Solar Energy The Sun produces radiant energy by consuming hydrogen in nuclear fusion reactions. Solar energy is the solar radiation that reaches the earth. It is completely free and totally inexhaustible. Solar energy supports all life on Earth: it makes plants grow, which can be burned as 'biomass' fuel or, if left to rot in swamps and compressed underground for millions of years, in the form of coal and oil. Heat from the sun causes temperature differences between areas, producing winds, which can also ultimately power wind-turbines. This vast, clean energy resource represents a viable alternative to the fossil fuels.
How it Works
Solar energy is transmitted to the earth in portions of energy (photons), which interact with the earth's atmosphere and surface in about 8 minutes and 20 seconds. Solar energy is then captured and used for heating water for domestic use, space heating of buildings and power generation.
Solar energy technologies convert the sun’s light into usable electricity or heat. Solar energy systems can be divided into two major categories: electric and thermal. Solar Electrical (photovoltaic) cells produce electricity directly, while solar thermal systems produce heat for buildings, industrial processes or domestic hot water. Solar energy systems have no fuel costs, and very low operating and maintenance costs. Solar radiation conditions are tracked by the weather station located near the array. The station usually contains a pyranometer to measure the amount of solar energy reaching the array, a thermometer to measure the temperature and an anemometer to measure wind speed.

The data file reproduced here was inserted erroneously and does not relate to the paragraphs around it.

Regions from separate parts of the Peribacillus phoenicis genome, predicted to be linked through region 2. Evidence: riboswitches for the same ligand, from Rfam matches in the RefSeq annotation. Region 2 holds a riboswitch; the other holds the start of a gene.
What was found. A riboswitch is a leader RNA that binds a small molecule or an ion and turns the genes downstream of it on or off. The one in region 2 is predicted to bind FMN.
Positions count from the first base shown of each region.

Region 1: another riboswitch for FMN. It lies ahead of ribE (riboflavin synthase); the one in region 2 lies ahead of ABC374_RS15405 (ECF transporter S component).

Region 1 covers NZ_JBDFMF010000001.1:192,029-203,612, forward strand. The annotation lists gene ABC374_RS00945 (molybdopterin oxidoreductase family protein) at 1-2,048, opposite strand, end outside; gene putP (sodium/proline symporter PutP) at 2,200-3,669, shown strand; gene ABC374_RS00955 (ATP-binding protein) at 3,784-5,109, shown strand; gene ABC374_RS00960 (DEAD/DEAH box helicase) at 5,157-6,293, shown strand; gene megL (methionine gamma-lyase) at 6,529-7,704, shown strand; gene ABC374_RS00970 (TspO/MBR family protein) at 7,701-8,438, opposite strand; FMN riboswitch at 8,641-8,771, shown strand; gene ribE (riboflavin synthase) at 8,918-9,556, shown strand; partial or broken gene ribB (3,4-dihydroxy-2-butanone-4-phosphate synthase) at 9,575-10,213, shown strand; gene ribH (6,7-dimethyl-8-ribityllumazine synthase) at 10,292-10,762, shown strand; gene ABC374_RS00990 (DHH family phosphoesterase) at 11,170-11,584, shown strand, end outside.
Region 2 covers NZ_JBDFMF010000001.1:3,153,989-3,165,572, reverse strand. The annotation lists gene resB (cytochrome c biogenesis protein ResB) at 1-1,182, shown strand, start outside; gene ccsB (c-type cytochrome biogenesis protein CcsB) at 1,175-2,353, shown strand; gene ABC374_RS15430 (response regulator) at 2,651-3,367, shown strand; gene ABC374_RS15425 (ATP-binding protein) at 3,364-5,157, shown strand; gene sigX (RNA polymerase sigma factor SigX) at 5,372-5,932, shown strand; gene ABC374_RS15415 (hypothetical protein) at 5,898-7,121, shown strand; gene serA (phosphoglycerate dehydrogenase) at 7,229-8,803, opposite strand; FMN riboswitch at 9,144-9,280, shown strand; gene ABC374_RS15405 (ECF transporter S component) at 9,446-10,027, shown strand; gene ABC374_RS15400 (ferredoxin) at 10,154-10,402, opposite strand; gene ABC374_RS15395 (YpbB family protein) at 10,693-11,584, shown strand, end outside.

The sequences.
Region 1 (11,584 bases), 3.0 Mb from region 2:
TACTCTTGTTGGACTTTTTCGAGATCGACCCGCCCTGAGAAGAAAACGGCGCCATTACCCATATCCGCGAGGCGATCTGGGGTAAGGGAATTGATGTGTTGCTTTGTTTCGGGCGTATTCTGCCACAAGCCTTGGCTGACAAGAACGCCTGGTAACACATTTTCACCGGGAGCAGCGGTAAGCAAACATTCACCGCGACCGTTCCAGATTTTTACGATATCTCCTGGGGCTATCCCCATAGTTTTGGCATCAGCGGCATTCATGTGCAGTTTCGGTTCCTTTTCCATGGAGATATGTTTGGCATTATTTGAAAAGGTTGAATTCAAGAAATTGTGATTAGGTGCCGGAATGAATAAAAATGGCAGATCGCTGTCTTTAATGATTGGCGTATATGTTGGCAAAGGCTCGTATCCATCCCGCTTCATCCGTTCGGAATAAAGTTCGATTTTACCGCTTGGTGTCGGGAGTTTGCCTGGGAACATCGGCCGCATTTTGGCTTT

Electrical (Photovoltaic) Cells
Photovoltaics (PVs) convert sunlight directly into electricity, using semi-conductors made from silicon or other materials. PVs generate power on a much smaller scale than traditional utility power plants, so they can often provide high-value electricity exactly where and when it is needed. PVs are often the best choice for supplying power for remote, 'off-grid' sites or in situations where the transmission or distribution system would otherwise need to be upgraded in order to meet peak demands.
There are three basic types of solar cells:
- monocrystalline cells, sliced from a single large crystal of silicon
- polycrystalline cells, manufactured assembling a multiple crystals, and
- amorphous solar cell, made by depositing a thin film of silicon onto a sheet of another material such as steel
Direct-use thermal systems usually use solar energy directly as a source of heat. The most common systems use sunlight to heat water for houses or swimming pools, or use collector systems or passive solar architecture to heat living and working spaces. These systems can replace electric or fuel-based heating systems, reducing the overall energy costs even further. Thermal systems can also produce electricity by operating heat engines or by boiling steam to spin electric turbines.
Solar power is an extremely clean way to generate electricity. There is no air emissions associated with the operation of solar modules or direct application technologies. Residential-scale passive construction, photovoltaic, solar water heating, and other direct applications reduce land use impacts from typical utility generation, transmission and distribution.